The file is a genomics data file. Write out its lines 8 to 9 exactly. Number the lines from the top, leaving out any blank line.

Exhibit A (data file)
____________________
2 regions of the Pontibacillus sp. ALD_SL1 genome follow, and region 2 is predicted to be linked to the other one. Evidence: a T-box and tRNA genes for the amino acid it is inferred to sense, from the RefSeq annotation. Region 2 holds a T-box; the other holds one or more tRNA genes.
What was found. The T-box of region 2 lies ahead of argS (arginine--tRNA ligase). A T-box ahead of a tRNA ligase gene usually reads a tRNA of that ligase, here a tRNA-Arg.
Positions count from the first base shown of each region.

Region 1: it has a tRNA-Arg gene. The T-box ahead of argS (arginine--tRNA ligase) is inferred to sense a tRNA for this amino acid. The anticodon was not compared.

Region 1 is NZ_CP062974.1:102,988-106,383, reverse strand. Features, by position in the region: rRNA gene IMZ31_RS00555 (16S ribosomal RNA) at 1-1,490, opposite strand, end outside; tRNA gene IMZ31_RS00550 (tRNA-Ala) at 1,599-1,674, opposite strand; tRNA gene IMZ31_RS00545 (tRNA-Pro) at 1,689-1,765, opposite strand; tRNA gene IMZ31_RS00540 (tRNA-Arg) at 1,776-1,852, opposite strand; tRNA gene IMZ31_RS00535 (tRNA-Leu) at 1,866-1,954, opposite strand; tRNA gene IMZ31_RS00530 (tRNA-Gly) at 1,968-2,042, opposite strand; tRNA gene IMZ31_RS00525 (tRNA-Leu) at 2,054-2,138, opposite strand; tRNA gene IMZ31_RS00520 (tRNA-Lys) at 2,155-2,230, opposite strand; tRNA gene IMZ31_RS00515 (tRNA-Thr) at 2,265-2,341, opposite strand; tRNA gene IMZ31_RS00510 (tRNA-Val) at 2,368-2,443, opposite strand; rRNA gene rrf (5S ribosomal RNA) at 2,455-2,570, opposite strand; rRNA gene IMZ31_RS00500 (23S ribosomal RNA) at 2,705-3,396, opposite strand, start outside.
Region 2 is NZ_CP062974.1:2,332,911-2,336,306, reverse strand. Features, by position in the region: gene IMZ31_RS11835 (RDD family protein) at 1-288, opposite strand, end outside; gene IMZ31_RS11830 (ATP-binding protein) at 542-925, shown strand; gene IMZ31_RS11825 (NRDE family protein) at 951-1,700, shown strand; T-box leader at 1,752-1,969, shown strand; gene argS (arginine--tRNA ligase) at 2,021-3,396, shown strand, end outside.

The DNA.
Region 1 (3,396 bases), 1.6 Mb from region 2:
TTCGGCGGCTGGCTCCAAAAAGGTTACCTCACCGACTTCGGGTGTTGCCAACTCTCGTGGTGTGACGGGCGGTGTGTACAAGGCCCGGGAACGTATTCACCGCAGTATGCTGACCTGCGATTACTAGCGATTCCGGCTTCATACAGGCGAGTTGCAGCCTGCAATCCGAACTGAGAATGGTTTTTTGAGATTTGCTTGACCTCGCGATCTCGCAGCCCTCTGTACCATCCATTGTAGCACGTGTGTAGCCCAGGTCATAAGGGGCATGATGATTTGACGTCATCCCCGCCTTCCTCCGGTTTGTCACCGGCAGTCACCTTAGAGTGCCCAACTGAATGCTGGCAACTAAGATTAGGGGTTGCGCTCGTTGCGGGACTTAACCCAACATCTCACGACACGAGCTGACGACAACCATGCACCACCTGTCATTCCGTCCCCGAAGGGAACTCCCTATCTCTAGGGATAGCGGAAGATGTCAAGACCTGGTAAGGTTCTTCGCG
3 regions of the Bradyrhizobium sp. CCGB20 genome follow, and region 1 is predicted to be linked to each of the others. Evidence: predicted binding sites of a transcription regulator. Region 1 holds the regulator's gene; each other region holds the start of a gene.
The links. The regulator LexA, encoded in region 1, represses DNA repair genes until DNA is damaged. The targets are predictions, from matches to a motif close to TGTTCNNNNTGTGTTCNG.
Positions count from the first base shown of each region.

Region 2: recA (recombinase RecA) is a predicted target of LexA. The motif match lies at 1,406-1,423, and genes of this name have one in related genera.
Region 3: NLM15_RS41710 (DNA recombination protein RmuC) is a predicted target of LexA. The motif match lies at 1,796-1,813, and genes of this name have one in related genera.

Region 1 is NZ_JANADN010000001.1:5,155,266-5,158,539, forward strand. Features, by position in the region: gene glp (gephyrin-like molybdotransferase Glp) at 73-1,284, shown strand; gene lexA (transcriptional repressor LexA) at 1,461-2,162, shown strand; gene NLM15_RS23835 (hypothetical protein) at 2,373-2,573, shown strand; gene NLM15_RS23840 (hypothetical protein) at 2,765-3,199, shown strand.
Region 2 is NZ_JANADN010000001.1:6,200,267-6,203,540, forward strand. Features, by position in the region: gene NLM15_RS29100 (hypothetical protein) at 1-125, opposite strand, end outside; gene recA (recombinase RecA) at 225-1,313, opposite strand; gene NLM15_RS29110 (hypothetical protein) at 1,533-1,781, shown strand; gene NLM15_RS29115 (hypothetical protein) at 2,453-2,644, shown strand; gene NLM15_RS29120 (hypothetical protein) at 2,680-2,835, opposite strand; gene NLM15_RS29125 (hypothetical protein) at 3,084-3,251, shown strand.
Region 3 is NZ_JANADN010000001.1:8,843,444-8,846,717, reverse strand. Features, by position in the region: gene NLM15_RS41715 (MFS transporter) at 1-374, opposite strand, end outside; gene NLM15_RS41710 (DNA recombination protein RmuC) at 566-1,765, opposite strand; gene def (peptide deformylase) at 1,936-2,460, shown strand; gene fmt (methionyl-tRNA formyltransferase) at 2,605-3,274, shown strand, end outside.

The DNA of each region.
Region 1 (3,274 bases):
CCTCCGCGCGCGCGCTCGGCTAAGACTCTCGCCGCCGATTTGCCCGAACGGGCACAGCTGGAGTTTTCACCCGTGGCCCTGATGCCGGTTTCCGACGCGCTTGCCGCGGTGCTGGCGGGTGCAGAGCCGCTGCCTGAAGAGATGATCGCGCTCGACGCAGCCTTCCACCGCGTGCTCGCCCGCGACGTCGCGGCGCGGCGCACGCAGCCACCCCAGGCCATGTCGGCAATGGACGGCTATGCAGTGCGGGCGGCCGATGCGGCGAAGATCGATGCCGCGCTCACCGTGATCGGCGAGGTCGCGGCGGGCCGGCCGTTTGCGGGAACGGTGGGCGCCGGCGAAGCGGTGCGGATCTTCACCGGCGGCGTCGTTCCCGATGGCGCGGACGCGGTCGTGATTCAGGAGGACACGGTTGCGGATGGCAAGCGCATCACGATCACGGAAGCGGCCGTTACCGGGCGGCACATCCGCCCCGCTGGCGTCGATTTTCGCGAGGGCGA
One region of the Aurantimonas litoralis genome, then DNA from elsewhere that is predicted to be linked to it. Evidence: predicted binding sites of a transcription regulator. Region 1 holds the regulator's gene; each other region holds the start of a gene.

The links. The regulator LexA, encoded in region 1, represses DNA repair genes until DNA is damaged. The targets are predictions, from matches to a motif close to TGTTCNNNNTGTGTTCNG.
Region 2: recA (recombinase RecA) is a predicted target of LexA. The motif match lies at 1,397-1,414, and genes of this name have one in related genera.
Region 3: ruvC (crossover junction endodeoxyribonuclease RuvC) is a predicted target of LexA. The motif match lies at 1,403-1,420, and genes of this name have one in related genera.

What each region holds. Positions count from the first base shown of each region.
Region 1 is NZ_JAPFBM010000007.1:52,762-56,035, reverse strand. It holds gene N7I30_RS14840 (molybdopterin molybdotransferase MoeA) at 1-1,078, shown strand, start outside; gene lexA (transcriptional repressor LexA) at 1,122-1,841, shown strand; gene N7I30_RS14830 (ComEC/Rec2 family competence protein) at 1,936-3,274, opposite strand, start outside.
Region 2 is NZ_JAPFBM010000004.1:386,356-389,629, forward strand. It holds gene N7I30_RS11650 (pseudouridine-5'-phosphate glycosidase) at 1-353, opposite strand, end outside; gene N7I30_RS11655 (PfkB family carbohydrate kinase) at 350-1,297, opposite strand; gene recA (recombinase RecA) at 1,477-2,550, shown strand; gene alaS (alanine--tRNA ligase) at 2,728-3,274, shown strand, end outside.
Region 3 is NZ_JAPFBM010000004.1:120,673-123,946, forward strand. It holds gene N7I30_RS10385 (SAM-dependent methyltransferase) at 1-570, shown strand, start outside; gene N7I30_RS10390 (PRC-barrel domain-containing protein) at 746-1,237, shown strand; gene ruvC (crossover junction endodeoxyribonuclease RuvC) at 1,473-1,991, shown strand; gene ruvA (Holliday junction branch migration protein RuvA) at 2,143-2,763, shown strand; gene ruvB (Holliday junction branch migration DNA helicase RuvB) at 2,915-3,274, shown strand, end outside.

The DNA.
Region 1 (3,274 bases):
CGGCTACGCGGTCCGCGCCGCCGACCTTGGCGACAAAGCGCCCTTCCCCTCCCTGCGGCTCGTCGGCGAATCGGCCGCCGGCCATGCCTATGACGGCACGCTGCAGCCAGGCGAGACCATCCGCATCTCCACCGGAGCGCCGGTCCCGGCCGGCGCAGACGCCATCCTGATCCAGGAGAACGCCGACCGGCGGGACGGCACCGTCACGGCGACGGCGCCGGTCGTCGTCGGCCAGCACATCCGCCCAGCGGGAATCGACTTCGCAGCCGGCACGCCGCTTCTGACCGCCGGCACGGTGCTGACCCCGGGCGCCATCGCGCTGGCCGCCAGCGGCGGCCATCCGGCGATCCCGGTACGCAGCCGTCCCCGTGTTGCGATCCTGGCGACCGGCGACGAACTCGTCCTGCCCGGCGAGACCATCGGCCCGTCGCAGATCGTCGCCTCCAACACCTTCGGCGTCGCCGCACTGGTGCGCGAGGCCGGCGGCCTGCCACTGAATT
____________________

Region 1 (3,396 bases), 1.6 Mb from region 2:
TTCGGCGGCTGGCTCCAAAAAGGTTACCTCACCGACTTCGGGTGTTGCCAACTCTCGTGGTGTGACGGGCGGTGTGTACAAGGCCCGGGAACGTATTCACCGCAGTATGCTGACCTGCGATTACTAGCGATTCCGGCTTCATACAGGCGAGTTGCAGCCTGCAATCCGAACTGAGAATGGTTTTTTGAGATTTGCTTGACCTCGCGATCTCGCAGCCCTCTGTACCATCCATTGTAGCACGTGTGTAGCCCAGGTCATAAGGGGCATGATGATTTGACGTCATCCCCGCCTTCCTCCGGTTTGTCACCGGCAGTCACCTTAGAGTGCCCAACTGAATGCTGGCAACTAAGATTAGGGGTTGCGCTCGTTGCGGGACTTAACCCAACATCTCACGACACGAGCTGACGACAACCATGCACCACCTGTCATTCCGTCCCCGAAGGGAACTCCCTATCTCTAGGGATAGCGGAAGATGTCAAGACCTGGTAAGGTTCTTCGCG